One great thing about Linux is that you can transplant a hard disk from a machine that runs a 32-bit AMD XP processor into a new 64-bit Intel Core 2 machine, and the Linux installation will continue to work. However, if you do this, you'll be running a 32-bit kernel, a C library, and a complete system install on a processor that could happily run 64-bit code. You'll waste even more resources if your new machine has 4GB or more of system memory, and you'll be forced to either not use some of it or run a 32-bit Physical Address Extension (PAE) kernel. Cross-grading to the 64-bit variant of your Linux distribution can help you use your resources more wisely. A disclaimer: changing the architecture of your Fedora installation from 32 to 64-bit isn't recommended or supported in any way. Perform this at your own risk after creating a suitable backup.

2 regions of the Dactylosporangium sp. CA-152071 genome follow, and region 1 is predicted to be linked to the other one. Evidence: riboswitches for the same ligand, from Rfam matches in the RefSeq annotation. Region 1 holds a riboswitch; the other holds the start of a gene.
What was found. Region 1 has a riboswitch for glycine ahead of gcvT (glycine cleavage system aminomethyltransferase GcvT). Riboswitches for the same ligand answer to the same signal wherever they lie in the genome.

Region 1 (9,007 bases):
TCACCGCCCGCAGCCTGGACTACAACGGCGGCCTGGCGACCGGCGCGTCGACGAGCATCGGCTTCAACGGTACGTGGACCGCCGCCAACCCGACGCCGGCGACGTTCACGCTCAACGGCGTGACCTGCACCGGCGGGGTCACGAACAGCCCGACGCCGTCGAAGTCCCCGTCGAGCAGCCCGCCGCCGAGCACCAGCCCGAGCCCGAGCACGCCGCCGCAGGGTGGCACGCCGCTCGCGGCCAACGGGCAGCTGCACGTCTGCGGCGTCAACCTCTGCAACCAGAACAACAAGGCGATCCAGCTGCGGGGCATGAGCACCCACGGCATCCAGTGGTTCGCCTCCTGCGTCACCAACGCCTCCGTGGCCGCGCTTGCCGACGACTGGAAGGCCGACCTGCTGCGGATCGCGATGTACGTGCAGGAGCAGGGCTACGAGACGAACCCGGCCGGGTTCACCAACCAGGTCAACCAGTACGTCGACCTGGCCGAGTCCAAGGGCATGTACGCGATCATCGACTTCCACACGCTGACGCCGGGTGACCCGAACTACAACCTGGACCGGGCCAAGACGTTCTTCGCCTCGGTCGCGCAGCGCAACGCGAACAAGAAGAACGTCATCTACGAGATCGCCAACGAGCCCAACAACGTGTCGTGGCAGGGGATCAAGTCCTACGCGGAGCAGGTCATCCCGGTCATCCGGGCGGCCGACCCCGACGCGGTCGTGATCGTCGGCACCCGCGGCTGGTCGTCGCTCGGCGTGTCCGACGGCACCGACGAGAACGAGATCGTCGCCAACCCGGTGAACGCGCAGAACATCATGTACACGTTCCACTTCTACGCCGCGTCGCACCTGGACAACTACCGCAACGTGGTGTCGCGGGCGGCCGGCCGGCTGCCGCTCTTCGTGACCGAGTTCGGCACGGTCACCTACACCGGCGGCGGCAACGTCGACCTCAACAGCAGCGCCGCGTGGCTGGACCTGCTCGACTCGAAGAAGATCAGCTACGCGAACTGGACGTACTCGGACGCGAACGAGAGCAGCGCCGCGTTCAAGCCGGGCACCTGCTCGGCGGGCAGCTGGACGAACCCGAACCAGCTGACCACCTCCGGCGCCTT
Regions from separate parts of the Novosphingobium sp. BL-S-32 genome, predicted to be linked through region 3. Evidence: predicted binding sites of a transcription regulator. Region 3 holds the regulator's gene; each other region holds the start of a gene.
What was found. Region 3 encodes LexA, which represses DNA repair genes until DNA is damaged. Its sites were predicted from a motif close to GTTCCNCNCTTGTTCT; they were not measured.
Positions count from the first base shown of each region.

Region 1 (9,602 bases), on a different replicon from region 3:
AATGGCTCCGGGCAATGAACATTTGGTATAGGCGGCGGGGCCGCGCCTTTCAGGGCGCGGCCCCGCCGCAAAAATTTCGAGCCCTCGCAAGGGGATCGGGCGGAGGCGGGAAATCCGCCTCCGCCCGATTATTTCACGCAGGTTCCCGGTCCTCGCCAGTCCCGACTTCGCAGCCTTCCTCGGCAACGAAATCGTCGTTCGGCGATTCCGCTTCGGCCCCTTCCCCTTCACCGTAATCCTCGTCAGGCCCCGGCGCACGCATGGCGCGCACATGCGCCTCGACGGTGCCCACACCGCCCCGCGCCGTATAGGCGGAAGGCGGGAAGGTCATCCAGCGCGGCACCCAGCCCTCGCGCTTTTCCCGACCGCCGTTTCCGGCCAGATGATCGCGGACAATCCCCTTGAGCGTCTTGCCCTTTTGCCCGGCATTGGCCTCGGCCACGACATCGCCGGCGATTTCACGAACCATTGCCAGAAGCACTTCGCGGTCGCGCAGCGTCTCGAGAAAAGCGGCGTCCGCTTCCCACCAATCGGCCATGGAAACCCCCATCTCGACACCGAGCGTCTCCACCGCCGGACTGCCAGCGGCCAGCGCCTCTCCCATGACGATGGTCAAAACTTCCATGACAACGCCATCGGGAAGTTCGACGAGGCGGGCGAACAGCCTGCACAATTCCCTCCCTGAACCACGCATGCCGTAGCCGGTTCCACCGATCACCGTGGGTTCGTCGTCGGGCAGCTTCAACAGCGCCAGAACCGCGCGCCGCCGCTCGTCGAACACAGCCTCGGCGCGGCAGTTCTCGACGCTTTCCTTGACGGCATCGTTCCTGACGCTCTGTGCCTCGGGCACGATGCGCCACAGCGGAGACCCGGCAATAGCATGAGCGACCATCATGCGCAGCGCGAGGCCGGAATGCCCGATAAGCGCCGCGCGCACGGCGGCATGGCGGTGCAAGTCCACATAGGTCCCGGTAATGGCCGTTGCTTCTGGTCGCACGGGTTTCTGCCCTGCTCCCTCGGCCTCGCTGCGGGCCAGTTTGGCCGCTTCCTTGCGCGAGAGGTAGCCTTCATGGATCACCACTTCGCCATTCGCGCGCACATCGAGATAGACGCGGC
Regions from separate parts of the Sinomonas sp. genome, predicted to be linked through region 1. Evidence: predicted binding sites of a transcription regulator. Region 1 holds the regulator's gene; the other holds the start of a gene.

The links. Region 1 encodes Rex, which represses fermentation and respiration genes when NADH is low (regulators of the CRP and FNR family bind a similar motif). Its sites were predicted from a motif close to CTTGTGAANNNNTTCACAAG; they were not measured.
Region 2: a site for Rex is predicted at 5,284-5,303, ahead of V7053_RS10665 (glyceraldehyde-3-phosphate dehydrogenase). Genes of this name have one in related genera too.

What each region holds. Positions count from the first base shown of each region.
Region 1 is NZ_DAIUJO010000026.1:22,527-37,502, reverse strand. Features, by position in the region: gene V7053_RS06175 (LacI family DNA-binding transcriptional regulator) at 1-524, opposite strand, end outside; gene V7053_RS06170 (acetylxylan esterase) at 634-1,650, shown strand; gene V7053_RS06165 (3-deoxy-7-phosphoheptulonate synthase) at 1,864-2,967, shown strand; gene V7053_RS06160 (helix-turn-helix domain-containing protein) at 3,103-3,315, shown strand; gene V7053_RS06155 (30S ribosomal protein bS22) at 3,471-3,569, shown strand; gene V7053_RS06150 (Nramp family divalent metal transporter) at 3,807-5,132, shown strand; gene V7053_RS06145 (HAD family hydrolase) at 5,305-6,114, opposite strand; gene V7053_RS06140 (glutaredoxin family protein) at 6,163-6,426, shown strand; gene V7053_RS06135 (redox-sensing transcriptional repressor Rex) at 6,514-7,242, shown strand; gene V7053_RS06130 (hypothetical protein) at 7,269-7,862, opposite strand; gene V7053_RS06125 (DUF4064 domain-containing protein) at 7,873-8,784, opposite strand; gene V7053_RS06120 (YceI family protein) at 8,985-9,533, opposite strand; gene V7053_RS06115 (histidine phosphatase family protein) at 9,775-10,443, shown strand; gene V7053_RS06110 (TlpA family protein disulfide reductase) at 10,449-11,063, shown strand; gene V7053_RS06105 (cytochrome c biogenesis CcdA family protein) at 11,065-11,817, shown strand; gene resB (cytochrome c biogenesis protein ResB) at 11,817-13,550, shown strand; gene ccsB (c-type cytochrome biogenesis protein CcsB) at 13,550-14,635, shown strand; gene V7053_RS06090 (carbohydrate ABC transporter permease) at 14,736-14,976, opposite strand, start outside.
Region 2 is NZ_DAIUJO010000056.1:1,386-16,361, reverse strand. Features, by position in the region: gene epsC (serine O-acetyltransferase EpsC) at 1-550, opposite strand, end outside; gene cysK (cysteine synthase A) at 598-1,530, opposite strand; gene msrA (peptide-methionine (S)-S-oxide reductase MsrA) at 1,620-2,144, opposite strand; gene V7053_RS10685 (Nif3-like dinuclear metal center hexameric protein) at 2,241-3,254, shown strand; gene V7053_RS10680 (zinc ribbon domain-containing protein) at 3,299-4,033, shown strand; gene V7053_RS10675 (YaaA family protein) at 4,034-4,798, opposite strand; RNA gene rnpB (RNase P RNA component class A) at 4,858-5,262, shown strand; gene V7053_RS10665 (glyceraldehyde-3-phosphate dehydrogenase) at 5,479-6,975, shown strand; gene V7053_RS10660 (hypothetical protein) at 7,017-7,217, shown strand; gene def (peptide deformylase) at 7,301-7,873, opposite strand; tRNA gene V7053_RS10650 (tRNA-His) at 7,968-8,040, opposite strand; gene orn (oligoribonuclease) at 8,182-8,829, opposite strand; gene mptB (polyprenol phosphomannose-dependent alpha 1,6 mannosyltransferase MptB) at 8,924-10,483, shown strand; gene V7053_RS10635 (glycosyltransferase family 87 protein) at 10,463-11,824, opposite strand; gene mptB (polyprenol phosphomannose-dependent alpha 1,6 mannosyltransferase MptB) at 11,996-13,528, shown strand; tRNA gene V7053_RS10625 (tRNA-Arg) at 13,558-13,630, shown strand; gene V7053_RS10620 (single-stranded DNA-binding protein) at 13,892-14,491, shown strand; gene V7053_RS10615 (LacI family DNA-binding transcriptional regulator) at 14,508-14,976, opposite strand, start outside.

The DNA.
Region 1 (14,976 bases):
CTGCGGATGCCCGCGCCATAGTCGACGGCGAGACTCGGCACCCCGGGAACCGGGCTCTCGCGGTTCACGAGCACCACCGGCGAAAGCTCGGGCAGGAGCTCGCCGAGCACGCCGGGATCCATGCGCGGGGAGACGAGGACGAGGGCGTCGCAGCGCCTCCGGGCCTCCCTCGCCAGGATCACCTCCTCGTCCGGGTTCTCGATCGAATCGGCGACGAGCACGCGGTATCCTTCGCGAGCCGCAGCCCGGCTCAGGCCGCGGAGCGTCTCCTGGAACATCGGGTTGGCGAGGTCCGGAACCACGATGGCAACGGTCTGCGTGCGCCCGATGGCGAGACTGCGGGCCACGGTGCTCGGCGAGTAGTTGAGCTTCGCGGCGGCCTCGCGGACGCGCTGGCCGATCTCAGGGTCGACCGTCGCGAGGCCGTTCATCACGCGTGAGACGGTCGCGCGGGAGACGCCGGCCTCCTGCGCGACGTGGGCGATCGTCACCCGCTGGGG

=> Upgrade from 32-bit to 64-bit Fedora Linux without a system reinstall [linux.com]

Linux Calculating Subnets with ipcalc and sipcalc Utilities

If you need to calculate subnet under Linux use an IP Netmask/broadcast calculator called ipcal. You can calculate IPv4 or IPv6 address. Supported features:

=> Multiple address and netmask input formats.
=> Retrieving of address information from interfaces.
=> Classfull and CIDR output.
=> Multiple address and netmask output formats (dotted quad, hex, number of bits).
=> Output of broadcast address, network class, Cisco wildcard, hosts/range, network range.
=> Output of multiple types of bitmaps.

=> Output of a user-defined number of extra networks.
=> Multiple networks input from commandline.
=> DNS resolutions of hostnames.
=> Compressed and expanded input addresses.
=> Compressed and expanded output.